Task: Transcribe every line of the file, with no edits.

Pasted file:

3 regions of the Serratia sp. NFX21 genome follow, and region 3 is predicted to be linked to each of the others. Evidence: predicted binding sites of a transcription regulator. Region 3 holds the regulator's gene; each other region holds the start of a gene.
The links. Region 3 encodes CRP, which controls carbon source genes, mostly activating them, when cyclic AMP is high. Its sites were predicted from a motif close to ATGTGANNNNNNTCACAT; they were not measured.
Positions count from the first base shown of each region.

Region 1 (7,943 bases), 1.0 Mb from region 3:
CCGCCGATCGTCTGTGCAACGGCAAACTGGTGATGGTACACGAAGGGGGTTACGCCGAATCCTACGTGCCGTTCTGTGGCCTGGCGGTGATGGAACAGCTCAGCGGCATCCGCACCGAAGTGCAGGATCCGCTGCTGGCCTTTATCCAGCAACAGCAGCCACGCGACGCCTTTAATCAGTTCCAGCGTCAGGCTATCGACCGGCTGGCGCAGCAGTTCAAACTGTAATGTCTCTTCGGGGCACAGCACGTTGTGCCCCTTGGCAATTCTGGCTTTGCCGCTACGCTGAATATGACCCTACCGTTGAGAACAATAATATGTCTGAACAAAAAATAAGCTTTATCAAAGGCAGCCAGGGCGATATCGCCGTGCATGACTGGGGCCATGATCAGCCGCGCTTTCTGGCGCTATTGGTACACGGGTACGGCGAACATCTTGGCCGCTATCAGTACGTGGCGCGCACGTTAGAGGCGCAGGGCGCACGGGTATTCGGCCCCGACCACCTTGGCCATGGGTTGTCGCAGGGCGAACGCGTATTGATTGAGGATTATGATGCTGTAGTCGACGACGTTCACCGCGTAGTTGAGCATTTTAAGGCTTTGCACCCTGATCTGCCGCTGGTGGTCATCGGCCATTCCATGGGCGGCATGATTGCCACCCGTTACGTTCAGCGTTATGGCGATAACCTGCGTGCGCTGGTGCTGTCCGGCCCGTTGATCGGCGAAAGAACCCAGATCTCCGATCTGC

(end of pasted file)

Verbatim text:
3 regions of the Serratia sp. NFX21 genome follow, and region 3 is predicted to be linked to each of the others. Evidence: predicted binding sites of a transcription regulator. Region 3 holds the regulator's gene; each other region holds the start of a gene.
The links. Region 3 encodes CRP, which controls carbon source genes, mostly activating them, when cyclic AMP is high. Its sites were predicted from a motif close to ATGTGANNNNNNTCACAT; they were not measured.
Positions count from the first base shown of each region.

Region 1 (7,943 bases), 1.0 Mb from region 3:
CCGCCGATCGTCTGTGCAACGGCAAACTGGTGATGGTACACGAAGGGGGTTACGCCGAATCCTACGTGCCGTTCTGTGGCCTGGCGGTGATGGAACAGCTCAGCGGCATCCGCACCGAAGTGCAGGATCCGCTGCTGGCCTTTATCCAGCAACAGCAGCCACGCGACGCCTTTAATCAGTTCCAGCGTCAGGCTATCGACCGGCTGGCGCAGCAGTTCAAACTGTAATGTCTCTTCGGGGCACAGCACGTTGTGCCCCTTGGCAATTCTGGCTTTGCCGCTACGCTGAATATGACCCTACCGTTGAGAACAATAATATGTCTGAACAAAAAATAAGCTTTATCAAAGGCAGCCAGGGCGATATCGCCGTGCATGACTGGGGCCATGATCAGCCGCGCTTTCTGGCGCTATTGGTACACGGGTACGGCGAACATCTTGGCCGCTATCAGTACGTGGCGCGCACGTTAGAGGCGCAGGGCGCACGGGTATTCGGCCCCGACCACCTTGGCCATGGGTTGTCGCAGGGCGAACGCGTATTGATTGAGGATTATGATGCTGTAGTCGACGACGTTCACCGCGTAGTTGAGCATTTTAAGGCTTTGCACCCTGATCTGCCGCTGGTGGTCATCGGCCATTCCATGGGCGGCATGATTGCCACCCGTTACGTTCAGCGTTATGGCGATAACCTGCGTGCGCTGGTGCTGTCCGGCCCGTTGATCGGCGAAAGAACCCAGATCTCCGATCTGC